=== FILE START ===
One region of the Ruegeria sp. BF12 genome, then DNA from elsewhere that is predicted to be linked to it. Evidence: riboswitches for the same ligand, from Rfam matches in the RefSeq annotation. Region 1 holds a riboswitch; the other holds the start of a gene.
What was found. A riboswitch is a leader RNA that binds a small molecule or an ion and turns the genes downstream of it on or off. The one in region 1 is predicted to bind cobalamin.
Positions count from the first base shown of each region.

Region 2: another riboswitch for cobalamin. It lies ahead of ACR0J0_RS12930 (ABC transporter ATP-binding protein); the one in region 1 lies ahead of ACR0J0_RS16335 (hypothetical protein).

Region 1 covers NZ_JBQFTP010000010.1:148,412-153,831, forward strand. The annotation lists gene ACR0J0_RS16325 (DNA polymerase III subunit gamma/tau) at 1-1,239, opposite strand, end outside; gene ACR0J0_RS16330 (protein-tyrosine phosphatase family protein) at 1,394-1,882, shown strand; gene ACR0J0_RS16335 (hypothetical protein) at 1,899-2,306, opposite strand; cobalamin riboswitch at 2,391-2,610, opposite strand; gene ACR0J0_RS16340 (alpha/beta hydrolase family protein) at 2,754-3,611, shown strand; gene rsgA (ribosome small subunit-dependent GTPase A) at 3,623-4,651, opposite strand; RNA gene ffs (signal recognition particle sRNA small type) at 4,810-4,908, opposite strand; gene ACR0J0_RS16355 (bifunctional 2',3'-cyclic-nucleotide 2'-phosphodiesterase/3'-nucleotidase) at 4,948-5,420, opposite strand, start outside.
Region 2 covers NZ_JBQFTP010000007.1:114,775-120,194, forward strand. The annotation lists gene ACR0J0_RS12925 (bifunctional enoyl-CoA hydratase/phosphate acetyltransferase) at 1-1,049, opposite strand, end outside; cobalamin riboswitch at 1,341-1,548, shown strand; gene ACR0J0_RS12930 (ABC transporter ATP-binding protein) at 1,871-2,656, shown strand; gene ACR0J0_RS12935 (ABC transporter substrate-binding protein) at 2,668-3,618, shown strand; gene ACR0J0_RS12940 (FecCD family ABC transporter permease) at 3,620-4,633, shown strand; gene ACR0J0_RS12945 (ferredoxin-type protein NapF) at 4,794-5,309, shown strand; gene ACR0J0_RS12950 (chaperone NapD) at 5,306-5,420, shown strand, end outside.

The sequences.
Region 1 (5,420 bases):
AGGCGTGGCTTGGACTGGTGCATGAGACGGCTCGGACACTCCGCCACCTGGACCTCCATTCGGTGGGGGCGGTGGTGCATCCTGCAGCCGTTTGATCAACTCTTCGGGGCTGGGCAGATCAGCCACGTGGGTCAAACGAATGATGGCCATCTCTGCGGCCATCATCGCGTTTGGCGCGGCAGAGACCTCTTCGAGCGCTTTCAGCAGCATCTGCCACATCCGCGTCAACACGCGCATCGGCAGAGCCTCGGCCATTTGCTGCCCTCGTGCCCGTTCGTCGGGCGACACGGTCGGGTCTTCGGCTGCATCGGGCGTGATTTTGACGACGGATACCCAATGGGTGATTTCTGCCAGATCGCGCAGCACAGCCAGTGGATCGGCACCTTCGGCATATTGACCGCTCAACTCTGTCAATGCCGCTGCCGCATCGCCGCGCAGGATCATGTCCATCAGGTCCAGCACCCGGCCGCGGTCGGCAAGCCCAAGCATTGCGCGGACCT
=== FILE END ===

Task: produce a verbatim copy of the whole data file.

One region of the Ruegeria sp. BF12 genome, then DNA from elsewhere that is predicted to be linked to it. Evidence: riboswitches for the same ligand, from Rfam matches in the RefSeq annotation. Region 1 holds a riboswitch; the other holds the start of a gene.
What was found. A riboswitch is a leader RNA that binds a small molecule or an ion and turns the genes downstream of it on or off. The one in region 1 is predicted to bind cobalamin.
Positions count from the first base shown of each region.

Region 2: another riboswitch for cobalamin. It lies ahead of ACR0J0_RS12930 (ABC transporter ATP-binding protein); the one in region 1 lies ahead of ACR0J0_RS16335 (hypothetical protein).

Region 1 covers NZ_JBQFTP010000010.1:148,412-153,831, forward strand. The annotation lists gene ACR0J0_RS16325 (DNA polymerase III subunit gamma/tau) at 1-1,239, opposite strand, end outside; gene ACR0J0_RS16330 (protein-tyrosine phosphatase family protein) at 1,394-1,882, shown strand; gene ACR0J0_RS16335 (hypothetical protein) at 1,899-2,306, opposite strand; cobalamin riboswitch at 2,391-2,610, opposite strand; gene ACR0J0_RS16340 (alpha/beta hydrolase family protein) at 2,754-3,611, shown strand; gene rsgA (ribosome small subunit-dependent GTPase A) at 3,623-4,651, opposite strand; RNA gene ffs (signal recognition particle sRNA small type) at 4,810-4,908, opposite strand; gene ACR0J0_RS16355 (bifunctional 2',3'-cyclic-nucleotide 2'-phosphodiesterase/3'-nucleotidase) at 4,948-5,420, opposite strand, start outside.
Region 2 covers NZ_JBQFTP010000007.1:114,775-120,194, forward strand. The annotation lists gene ACR0J0_RS12925 (bifunctional enoyl-CoA hydratase/phosphate acetyltransferase) at 1-1,049, opposite strand, end outside; cobalamin riboswitch at 1,341-1,548, shown strand; gene ACR0J0_RS12930 (ABC transporter ATP-binding protein) at 1,871-2,656, shown strand; gene ACR0J0_RS12935 (ABC transporter substrate-binding protein) at 2,668-3,618, shown strand; gene ACR0J0_RS12940 (FecCD family ABC transporter permease) at 3,620-4,633, shown strand; gene ACR0J0_RS12945 (ferredoxin-type protein NapF) at 4,794-5,309, shown strand; gene ACR0J0_RS12950 (chaperone NapD) at 5,306-5,420, shown strand, end outside.

The sequences.
Region 1 (5,420 bases):
AGGCGTGGCTTGGACTGGTGCATGAGACGGCTCGGACACTCCGCCACCTGGACCTCCATTCGGTGGGGGCGGTGGTGCATCCTGCAGCCGTTTGATCAACTCTTCGGGGCTGGGCAGATCAGCCACGTGGGTCAAACGAATGATGGCCATCTCTGCGGCCATCATCGCGTTTGGCGCGGCAGAGACCTCTTCGAGCGCTTTCAGCAGCATCTGCCACATCCGCGTCAACACGCGCATCGGCAGAGCCTCGGCCATTTGCTGCCCTCGTGCCCGTTCGTCGGGCGACACGGTCGGGTCTTCGGCTGCATCGGGCGTGATTTTGACGACGGATACCCAATGGGTGATTTCTGCCAGATCGCGCAGCACAGCCAGTGGATCGGCACCTTCGGCATATTGACCGCTCAACTCTGTCAATGCCGCTGCCGCATCGCCGCGCAGGATCATGTCCATCAGGTCCAGCACCCGGCCGCGGTCGGCAAGCCCAAGCATTGCGCGGACCT